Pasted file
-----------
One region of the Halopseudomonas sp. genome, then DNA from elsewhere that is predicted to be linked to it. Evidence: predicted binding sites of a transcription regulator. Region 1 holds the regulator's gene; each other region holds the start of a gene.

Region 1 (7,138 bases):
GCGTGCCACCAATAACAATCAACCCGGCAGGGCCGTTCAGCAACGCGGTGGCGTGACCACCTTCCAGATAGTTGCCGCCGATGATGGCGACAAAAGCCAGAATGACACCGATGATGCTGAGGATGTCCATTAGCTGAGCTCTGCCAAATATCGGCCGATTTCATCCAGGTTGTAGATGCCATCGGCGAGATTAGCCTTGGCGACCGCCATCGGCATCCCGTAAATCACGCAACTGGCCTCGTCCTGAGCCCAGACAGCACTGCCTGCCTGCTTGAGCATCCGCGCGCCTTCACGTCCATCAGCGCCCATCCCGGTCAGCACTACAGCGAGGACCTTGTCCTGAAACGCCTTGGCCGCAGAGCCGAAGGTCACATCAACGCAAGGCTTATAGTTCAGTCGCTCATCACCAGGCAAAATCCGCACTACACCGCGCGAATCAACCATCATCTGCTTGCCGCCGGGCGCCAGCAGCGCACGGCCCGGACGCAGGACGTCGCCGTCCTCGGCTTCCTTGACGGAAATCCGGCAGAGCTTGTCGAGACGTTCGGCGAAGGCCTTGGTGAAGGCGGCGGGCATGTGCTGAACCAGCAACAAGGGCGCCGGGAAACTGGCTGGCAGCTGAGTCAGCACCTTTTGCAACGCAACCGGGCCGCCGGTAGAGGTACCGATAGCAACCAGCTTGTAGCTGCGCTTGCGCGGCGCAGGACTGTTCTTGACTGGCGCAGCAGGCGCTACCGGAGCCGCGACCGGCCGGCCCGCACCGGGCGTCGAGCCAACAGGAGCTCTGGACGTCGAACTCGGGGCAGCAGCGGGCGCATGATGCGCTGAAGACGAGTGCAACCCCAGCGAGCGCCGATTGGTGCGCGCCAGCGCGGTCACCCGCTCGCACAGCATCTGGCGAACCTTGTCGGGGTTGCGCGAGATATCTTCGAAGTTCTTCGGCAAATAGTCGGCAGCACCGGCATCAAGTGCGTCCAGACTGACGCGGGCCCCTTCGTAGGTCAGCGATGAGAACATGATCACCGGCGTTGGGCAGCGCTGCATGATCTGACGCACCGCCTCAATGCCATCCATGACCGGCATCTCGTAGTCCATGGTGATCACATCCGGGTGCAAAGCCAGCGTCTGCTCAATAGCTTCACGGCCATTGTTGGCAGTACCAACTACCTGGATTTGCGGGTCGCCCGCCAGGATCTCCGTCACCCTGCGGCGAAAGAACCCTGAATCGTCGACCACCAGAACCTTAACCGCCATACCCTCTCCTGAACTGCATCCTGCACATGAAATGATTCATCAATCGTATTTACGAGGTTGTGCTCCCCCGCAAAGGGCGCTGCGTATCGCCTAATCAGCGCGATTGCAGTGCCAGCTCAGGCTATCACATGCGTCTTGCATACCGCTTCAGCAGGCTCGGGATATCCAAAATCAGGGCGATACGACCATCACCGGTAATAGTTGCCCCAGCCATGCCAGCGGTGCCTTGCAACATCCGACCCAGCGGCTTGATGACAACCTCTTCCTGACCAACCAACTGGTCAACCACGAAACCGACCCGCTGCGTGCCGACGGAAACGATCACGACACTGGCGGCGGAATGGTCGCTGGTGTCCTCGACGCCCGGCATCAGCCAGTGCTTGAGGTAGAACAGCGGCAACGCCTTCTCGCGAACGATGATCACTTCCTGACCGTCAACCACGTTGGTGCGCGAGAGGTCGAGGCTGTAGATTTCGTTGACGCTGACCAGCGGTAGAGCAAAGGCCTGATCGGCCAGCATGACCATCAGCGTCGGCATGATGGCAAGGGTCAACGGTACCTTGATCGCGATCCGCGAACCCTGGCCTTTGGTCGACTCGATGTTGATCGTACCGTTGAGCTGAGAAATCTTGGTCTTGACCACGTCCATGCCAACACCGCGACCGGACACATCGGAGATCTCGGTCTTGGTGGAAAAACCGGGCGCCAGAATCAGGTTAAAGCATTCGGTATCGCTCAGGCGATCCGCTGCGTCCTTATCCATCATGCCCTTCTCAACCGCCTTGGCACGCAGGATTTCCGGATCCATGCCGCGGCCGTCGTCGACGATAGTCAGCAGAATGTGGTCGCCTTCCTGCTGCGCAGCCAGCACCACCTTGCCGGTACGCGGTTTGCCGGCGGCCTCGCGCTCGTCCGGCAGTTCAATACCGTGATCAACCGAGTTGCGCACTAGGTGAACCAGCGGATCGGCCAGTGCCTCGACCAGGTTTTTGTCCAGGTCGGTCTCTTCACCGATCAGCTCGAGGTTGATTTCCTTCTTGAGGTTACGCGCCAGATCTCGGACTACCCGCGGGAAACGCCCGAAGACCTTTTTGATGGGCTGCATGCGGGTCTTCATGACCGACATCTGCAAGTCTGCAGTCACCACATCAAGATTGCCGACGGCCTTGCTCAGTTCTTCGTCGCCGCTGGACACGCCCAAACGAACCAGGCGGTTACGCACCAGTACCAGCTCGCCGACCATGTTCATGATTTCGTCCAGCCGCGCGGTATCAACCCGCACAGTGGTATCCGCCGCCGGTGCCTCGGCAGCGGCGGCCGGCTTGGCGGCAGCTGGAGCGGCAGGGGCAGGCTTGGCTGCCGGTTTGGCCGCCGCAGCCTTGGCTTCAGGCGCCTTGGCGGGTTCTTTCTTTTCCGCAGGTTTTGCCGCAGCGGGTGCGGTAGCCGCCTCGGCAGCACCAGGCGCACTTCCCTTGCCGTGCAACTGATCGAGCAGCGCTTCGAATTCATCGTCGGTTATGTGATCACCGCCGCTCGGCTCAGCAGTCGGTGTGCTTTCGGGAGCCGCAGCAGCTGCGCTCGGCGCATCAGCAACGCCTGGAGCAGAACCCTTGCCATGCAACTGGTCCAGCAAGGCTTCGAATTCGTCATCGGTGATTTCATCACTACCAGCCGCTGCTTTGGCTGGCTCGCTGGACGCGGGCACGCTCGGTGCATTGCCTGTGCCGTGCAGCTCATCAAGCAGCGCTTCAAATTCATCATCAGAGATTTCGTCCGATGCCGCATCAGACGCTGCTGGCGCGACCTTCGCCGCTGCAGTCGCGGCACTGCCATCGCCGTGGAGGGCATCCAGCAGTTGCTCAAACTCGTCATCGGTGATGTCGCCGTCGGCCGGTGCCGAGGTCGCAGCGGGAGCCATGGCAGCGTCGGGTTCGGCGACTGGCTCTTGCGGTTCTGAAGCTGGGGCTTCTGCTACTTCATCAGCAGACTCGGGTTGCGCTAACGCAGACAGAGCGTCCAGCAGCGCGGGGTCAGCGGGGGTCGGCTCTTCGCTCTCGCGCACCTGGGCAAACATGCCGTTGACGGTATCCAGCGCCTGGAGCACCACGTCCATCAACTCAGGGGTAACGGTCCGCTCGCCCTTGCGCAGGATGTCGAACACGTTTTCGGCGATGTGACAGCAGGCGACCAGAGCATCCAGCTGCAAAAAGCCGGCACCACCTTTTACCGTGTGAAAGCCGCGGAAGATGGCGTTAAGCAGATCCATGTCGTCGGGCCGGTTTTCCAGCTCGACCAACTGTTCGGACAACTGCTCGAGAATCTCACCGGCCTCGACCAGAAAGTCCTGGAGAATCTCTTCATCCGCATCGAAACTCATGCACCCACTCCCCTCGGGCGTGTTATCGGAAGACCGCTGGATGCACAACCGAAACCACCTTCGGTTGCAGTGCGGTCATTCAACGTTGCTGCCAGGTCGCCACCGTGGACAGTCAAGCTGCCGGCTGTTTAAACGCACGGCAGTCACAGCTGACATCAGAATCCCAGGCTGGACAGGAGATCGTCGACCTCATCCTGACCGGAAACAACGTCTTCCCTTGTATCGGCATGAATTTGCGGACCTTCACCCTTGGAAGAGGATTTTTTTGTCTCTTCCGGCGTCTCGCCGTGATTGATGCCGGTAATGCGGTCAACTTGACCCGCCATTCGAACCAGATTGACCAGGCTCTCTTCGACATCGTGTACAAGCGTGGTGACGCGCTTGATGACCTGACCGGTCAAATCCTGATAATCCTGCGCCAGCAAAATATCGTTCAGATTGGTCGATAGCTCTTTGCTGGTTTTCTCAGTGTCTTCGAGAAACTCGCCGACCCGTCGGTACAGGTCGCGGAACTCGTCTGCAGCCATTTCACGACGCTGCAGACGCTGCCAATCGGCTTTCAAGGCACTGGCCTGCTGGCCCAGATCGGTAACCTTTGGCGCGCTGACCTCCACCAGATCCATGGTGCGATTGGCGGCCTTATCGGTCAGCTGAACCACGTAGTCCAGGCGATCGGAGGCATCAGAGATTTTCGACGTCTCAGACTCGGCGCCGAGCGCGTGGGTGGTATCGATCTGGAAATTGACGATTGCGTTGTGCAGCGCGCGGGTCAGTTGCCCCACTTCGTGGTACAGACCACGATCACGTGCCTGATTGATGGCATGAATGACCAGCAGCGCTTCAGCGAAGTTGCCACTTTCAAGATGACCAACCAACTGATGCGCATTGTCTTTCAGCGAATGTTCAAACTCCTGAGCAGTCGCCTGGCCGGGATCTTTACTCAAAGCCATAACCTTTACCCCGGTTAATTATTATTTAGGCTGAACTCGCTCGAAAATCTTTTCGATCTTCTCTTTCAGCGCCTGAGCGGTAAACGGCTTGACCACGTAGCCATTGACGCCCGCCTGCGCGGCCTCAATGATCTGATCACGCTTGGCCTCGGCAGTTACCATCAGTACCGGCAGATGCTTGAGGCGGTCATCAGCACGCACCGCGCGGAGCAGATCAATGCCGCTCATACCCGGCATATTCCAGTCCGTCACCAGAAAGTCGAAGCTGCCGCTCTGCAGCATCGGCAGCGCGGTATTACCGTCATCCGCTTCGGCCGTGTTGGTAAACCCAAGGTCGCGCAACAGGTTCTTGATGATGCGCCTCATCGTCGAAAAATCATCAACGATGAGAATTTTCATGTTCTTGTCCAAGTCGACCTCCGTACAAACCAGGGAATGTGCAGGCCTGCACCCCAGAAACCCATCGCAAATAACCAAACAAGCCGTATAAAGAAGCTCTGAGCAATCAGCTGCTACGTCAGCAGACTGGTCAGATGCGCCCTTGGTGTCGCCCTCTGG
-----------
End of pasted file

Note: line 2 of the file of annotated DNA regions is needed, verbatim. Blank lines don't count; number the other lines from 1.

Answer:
Region 1 (7,138 bases):